A Man for All Seasons (1966)
Director: Fred Zinnemann
Starring: Paul Scofield (Thomas More), Wendy Hiller (Alice More), Leo McKern (Cromwell), Robert Shaw (Henry VIII), Orson Welles (Cardinal Wolsey), Susannah York (Margaret), Nigel Davenport (Duke of Norfolk), John Hurt (Rich), Corin Redgrave (Roper), Colin Blakely (Matthew), Cyril Luckham (Archbishop Cranmer), Jack Gwillim (Chief Justice).
Sir Thomas More won't compromise
Cardinal Wolsey sends a note to Thomas More. The note is carried by boat to the More house. The messenger runs the note up to the mansion and gives it to More. More reads the note and tells his guests that Cardinal Wolsey wants to see him in Hampton Court. [Hampton Court Palace is a royal palace in the London Borough of Richmond upon Thames, Greater London, in the historic county of Middlesex, that has not been inhabited by the British Royal Family since the 18th century. The palace is located 11.7 miles (18.8 kilometers) south west of Charing Cross and upstream of central London on the River Thames. It was originally built for Cardinal Thomas Wolsey, a favorite of King Henry VIII, circa 1514.] More doesn't care much for Wolsey, the butcher's son. More's guests don't like the idea that Thomas has to run off whenever the Cardinal wishes. After all, More is a member of the King's High Council and not an errand boy.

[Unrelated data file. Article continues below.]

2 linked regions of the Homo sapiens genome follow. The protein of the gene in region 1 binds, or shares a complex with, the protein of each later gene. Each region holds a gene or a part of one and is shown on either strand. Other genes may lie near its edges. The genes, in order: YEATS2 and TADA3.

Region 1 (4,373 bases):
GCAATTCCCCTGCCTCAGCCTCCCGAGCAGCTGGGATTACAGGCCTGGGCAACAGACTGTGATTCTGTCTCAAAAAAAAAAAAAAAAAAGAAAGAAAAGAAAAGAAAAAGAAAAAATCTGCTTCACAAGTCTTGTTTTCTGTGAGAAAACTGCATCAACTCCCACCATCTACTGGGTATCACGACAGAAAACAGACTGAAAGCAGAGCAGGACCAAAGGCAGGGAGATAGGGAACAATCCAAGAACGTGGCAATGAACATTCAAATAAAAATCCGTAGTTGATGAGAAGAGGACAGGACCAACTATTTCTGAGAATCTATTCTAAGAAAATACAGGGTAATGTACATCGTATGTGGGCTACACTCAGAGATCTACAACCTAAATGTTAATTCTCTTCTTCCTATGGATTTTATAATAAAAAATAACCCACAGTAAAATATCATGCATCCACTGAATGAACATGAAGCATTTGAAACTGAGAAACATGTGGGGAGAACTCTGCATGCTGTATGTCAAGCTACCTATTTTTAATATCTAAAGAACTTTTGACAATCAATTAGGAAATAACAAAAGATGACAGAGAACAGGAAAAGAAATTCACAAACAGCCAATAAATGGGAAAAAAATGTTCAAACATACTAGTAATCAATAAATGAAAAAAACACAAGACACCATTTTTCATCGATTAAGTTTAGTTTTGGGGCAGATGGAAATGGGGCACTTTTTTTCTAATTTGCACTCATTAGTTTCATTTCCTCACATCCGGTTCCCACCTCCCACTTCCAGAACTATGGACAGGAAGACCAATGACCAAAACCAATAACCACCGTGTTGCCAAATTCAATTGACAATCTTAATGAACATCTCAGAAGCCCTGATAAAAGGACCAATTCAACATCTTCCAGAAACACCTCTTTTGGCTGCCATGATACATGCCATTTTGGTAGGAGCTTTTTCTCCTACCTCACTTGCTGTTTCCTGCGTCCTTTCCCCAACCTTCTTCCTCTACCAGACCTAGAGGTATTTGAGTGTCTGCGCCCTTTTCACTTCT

More gets ready to go. As he starts to walk out, the local Duke tells him to be wary of the Cardinal for he is a frightened man
Wolsey tells More that he did not like the idea that Thomas opposed him in the Council this morning. Thomas was his only opponent. "You're a fool", the Cardinal says. "You're a constant regret to me, Thomas." Thomas can't see reality straight on without that horrible moral squint of his.